“It’s really my way of creating space for people who look like me because I know if I feel like that, I’m probably not the only girl who feels like that on this really big campus,” said she added. .

The history of majorette-style dance teams

Beginning in the 1960s, majorette dance teams became popular in HBCUs for their high-energy moves that permeate jazz, West African, and hip-hop dance styles. Majorette dance teams often perform alongside a marching band in sparkly outfits while doing leaps in the air or performing other gymnastic moves.

“It’s about freedom of expression, letting go and brotherhood,” Williamson-Lott said. “These are athletes who love dancing, who have danced often all their lives and now they can continue to do so in university.”

Williamson-Lott said cheerleader dance lines in the 1960s moved away from the politics of respectability and entered an era where black people could show off their full potential. These performances, usually held at HBCU football games and homecoming events, provided an opportunity for majorette dance teams to show off their skills and even duke it out with rival schools.

“So you see bands starting to play different music, including contemporary music like jazz, even now you see them doing hip-hop songs,” Williamson-Lott said. “When a black school plays against a black school in a football game, it’s all about which girls bring it.”

She said the dancers also participated in many call-and-responses “with the crowd and with each other.”

‘Why can’t she dance?’

Along with online reviews, Lang has received positive feedback from HBCU’s majorette dance teams. Christine Jenkins, coach for Howard University’s Ooh La La! dance line, said she supported Lang’s efforts.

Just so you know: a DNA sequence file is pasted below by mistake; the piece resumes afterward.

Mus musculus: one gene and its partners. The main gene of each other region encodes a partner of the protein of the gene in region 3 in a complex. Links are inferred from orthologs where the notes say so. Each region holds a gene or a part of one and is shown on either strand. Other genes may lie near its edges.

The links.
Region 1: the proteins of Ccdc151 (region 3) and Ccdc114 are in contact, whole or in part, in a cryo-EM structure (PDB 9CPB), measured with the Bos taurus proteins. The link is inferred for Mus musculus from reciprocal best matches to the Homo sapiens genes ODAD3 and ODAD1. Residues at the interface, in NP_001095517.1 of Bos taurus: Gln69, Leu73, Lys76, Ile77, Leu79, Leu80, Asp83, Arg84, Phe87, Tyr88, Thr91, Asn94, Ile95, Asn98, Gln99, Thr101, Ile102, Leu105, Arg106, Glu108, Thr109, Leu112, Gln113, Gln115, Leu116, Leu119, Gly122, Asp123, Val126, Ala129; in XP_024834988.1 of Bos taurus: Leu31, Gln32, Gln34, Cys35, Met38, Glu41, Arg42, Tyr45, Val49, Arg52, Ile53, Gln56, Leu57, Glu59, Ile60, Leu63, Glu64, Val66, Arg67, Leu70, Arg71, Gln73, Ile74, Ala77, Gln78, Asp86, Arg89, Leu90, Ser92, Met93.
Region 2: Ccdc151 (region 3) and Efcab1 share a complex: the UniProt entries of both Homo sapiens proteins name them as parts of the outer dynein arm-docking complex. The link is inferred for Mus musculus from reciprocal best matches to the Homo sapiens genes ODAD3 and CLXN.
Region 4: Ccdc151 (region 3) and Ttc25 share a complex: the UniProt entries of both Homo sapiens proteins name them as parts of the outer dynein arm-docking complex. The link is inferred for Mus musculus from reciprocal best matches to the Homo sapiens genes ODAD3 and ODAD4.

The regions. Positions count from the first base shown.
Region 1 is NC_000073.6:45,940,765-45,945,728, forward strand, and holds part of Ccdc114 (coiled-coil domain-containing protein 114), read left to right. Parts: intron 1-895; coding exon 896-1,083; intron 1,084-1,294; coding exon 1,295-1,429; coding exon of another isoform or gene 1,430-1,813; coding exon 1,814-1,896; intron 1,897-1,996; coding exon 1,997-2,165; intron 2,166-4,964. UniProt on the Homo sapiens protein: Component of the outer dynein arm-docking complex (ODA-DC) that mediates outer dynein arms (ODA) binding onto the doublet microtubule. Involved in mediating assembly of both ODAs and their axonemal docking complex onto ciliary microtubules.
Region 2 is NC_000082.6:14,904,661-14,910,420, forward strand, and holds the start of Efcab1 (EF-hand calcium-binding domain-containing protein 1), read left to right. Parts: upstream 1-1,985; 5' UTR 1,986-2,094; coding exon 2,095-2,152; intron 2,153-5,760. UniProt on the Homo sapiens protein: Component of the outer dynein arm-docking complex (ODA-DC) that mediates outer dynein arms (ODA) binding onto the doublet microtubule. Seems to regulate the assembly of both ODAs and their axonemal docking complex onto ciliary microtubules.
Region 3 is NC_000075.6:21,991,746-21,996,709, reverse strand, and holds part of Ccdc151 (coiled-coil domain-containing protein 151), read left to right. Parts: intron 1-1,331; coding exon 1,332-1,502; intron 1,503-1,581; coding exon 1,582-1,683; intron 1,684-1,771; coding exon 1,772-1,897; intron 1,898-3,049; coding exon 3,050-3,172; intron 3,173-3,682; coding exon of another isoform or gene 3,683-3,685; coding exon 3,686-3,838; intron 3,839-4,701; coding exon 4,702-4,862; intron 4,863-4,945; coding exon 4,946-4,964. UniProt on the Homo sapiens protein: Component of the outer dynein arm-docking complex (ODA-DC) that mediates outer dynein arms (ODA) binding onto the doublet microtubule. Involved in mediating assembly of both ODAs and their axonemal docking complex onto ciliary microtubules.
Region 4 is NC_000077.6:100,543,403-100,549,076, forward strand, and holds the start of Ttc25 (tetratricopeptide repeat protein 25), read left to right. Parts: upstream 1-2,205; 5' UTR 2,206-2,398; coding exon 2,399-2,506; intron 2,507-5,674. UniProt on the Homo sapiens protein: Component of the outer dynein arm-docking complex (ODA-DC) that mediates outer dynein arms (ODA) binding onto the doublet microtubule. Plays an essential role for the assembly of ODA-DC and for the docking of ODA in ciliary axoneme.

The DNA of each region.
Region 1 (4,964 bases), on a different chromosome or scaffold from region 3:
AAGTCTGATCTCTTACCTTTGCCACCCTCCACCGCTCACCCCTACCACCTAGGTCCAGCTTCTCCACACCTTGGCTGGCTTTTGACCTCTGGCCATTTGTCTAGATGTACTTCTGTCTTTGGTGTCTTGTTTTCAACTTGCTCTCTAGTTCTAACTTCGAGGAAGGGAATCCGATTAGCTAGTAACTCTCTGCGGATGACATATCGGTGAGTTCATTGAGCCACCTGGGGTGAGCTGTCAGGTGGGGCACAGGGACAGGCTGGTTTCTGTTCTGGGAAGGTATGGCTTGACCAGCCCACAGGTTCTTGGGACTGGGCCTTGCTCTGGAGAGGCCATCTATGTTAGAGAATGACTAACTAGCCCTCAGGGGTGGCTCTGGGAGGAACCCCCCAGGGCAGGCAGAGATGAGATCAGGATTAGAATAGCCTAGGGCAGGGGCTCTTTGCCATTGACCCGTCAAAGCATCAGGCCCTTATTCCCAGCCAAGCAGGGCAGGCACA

“She’s creating her own community and I’m so proud of her for doing that,” Jenkins said, before adding that she hoped the Cardinal Divas would “recognize those who came before them as well.”

Still, like many other HBCU advocates, Jenkins said she’s aware of the concerns about line dancing at PWI given the history of racism on white campuses. She said some members of the Howard University band community were concerned that the HBCU tradition was out of place.

“They’re very upset, especially coming from HBCUs because … it was their safe space, ‘so now you’re bringing our safe space into a space that didn’t want us to start,’” she said. “I had to inform my friends that she’s a young girl who probably doesn’t have many people who look like her?” …why can’t she dance?

Jenkins said it’s not the job of HBCUs to be “gatekeepers.”

“We want to be better than those who keep their institutions… So why are we doing this to ours? she asked.

Another team coach, Princess Alintah, agreed, saying groups like the USC Cardinal Divas show majorette dance teams aren’t monolithic.

“Now we’re starting to see it in different forms,” ​​Alintah said, adding that majorette dance groups are diverse and it’s important that they are accepted and have “the space and the ability to produce”.

Meanwhile, Lang said she’s not allowing criticism to overshadow the movement she’s created to uplift black girls across the country.

“I can’t take ownership of what I’ve always been a part of,” Lang said. “I’m not here to take culture away or take it as my own. I’m here to put cheerleaders on an even bigger platform and want everyone to know what majorette style dancing is.